Computer simulations improve atom experiments
It is extremely difficult to conduct experiments with atoms, so many scientists use computer simulations, before they perform actual experiments in the laboratory. At a recent Danish quantum science conference, Danish and international scientists presented some of the newest methods in computer simulations with atoms.
What happens to an atom if it is subjected to extreme heat or pressure? It can be difficult to show this in an experiment, but by using computer simulations scientists can see what happens to the small building blocks of the universe under different conditions.
Imagine, for example, that you wanted to further develop a material that can be used to conduct electricity in a mobile telephone. To avoid carrying out large experiments on all possible atoms, you use computer simulation. The computer selects potential atom types, in the material, for you. This means that you only need conduct a few experiments, instead of a whole range.
It was precisely this method that the Belgian scientist Gian-Marco Riagnese presented at the Danish quantum science conference QuantumHagen, held in July 2014, in collaboration between the Technical University of Denmark (DTU) and Quantumwise.
"It takes a long time to carry out experiments, but with computer simulations you can save both time and money," says Anders Blom, customer director at Quantumwise.
When you work with atoms, you are working with a unit of measurement called nanometre (nm).
One nanometre equals one billionth of a metre. A hydrogen atom measures 0.1 nm.
Nanometre is used to describe light. For example, light is visible to us when it has a wavelength of 400-800 nm. Source: Wikipedia
"There's a need for computer simulations, because electronic items, such as mobile phones, are getting smaller and smaller. This means that we need to understand how the individual atoms can perform, and we can do that using computer simulation."
State of the art
Riagnese's project, along with many others, were presented at QuantumHagen. Here, researchers from five continents could hear about recent developments in computer simulation with atoms. They could also get hands-on experience with the Danish-developed programs Virtual NanoLab and Atomistix Toolkit, which can build and simulate atomic structures.
"The good thing about this conference is that we have a common starting point in the methodology, and we can see, how far we can progress in our relevant fields," says Tejs Vegge, who is a professor at DTU's Department of Energy Conversion and Storage. "In this way we get even better. What's being presented here is 'state of the art'."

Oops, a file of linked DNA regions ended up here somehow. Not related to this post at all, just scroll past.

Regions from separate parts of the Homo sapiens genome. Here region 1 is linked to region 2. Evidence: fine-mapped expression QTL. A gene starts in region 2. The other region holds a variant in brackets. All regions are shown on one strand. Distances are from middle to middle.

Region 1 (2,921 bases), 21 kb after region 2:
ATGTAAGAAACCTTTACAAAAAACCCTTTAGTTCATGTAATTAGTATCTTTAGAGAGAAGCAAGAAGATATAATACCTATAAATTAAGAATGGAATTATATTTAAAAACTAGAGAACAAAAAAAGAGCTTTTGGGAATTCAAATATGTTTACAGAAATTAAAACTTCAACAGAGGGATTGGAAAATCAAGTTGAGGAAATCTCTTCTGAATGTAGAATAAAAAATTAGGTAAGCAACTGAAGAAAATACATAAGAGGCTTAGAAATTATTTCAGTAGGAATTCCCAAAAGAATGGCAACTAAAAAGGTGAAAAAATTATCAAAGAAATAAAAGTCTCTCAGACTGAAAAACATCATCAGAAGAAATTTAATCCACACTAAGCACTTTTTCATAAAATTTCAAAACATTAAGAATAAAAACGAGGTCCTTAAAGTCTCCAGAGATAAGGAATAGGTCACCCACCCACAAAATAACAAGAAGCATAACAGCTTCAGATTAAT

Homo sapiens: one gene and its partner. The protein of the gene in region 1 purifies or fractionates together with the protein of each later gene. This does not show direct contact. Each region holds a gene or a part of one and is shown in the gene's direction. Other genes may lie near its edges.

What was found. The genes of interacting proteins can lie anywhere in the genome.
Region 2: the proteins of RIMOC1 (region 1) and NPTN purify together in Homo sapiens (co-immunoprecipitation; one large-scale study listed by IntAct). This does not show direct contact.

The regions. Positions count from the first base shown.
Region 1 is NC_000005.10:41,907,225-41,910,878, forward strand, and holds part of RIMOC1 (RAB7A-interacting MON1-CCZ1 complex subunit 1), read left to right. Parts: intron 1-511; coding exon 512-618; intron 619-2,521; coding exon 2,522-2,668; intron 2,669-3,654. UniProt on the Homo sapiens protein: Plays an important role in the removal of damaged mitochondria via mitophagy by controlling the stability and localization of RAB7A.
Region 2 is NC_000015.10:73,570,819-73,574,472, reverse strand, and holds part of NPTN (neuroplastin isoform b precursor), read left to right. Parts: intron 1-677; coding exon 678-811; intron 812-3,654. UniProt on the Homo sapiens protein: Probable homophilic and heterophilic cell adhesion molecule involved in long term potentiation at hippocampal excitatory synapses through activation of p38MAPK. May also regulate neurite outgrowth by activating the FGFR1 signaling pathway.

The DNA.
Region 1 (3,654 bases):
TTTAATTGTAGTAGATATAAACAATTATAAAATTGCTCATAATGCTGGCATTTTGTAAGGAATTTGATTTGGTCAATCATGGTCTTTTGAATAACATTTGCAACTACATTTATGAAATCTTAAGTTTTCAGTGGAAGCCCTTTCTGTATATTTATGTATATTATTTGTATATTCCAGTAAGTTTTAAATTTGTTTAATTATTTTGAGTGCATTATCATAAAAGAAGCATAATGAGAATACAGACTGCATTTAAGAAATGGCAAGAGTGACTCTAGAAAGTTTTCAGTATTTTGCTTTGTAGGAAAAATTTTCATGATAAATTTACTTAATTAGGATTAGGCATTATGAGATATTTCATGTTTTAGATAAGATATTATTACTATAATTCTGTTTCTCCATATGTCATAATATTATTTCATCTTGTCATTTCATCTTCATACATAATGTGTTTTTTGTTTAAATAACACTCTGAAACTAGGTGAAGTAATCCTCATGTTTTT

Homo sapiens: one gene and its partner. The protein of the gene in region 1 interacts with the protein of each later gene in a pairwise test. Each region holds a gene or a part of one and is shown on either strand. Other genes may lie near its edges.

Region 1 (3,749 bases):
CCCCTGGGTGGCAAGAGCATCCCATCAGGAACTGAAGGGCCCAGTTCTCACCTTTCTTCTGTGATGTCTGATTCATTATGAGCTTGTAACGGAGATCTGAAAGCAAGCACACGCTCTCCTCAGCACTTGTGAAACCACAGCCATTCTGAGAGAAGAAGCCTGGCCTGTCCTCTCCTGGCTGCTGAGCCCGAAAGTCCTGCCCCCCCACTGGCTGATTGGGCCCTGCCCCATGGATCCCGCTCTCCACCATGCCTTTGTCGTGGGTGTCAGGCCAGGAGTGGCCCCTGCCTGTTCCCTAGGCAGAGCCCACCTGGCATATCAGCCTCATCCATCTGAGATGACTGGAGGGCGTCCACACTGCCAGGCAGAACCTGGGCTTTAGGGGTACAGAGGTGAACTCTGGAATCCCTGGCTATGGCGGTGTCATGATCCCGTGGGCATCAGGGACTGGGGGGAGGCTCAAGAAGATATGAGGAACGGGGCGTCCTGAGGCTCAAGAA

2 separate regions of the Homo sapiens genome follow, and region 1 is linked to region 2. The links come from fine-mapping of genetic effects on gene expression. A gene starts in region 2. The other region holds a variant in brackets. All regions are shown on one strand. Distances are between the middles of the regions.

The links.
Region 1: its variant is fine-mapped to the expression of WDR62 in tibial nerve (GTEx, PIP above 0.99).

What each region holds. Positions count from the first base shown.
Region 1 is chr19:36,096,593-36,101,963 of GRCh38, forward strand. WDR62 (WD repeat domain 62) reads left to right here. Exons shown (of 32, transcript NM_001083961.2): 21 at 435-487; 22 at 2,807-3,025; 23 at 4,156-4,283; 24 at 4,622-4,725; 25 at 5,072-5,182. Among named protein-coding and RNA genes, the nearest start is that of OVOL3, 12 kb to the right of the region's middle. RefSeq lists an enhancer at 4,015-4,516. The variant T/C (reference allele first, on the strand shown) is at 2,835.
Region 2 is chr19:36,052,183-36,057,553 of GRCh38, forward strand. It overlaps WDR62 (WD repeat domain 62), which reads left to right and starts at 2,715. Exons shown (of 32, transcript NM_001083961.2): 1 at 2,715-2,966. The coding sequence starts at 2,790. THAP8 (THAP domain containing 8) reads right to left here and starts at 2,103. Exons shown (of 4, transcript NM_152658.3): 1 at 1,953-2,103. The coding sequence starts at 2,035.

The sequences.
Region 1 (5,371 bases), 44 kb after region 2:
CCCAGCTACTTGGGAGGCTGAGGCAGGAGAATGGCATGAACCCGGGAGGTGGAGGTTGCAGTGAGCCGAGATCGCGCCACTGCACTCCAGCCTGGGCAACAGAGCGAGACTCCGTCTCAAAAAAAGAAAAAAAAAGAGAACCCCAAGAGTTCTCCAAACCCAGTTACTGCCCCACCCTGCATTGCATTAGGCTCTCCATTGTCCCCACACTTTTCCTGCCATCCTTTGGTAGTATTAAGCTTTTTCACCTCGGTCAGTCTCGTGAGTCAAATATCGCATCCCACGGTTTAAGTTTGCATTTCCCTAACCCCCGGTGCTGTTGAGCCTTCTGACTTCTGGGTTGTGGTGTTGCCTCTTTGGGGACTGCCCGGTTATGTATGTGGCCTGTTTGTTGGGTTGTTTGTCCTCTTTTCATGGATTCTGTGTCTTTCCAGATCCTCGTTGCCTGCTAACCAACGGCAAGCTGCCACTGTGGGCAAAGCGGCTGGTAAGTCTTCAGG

Computer simulation saves time and money
The tiny atoms of our universe have been a source of amazement since ancient times. Today, we know a great deal about them, but that knowledge hasn't made it any less difficult to carry out experiments with them. Therefore, it is often easier to simulate them using a computer program, where the objective is, for instance, to find out how two types of atoms react with each other if they are under high pressure.
The Danish company Quantumwise developed the two products that were tested at the conference. It may sound quite simple for scientists to use computer programs to simulate atoms, but it often requires a super-computer that is 100 times more powerful than an ordinary laptop if the result is to be precise.
"The simulations are reasonably precise," says Kurt Stokbro, Quantumwise's chief executive officer. "But one of the large problems is that super-computers sometimes spend weeks at a time calculating. We are looking at whether it's possible to make simpler models and better algorithms, so we can reduce the time needed for the calculations."
Atoms can be combined in many ways
For instance, the two programs Virtual NanoLab and Atomistix Toolkit can be used to build materials atom by atom and expose them to high temperatures and pressures. In this way, it is easy for scientists to see which atoms or materials are useable in tomorrow's electronic products.
Quantum physics covers almost all aspects of physics and provides a thorough description of atoms, molecules and solid matter.
This field of science is closely connected with Copenhagen and the Niels Bohr Institute, which originated in the Danish physicist Niels Bohr's development of his pioneering atomic model from 1913.
Source: The Niels Bohr Institute
"The programs can be used to develop new materials for use in electronic items such as mobile telephones and laptops," says Blom. “Also, in another field, they can be used to develop new medicines”.
Tejs Vegge is one of the scientists, who uses Quantumwise's products. He is interested in what happens when different atoms meet and react.
"If we are to combine different atoms or materials, we can do that in many, many ways," says Vegge. "What Atomistix Toolkit does for us is calculate quickly, how they bond to each other in the best way, and what this means for moving electrons, for example. That's extremely difficult to simulate, but their program can do it."
Vegge is currently working on converting nitrogen to ammonia; by using computer simulations, he can study, which nano-particles are best at converting nitrogen to ammonia by using electricity from e.g. wind turbines.
New people – new ideas
For some people, computer simulation with atoms is nerdy and a very male-dominated subject. Most of the people at the conference, were also men – but three women had sneaked in to hear the latest developments in the field.
"Up to now I think it has been very interesting," says one of the three women, Noora Tuomisto, a PhD student at Aalto University in Finland. "Meeting new researchers in your own field is always a good thing, as we can exchange ideas that you may use later in your own work”.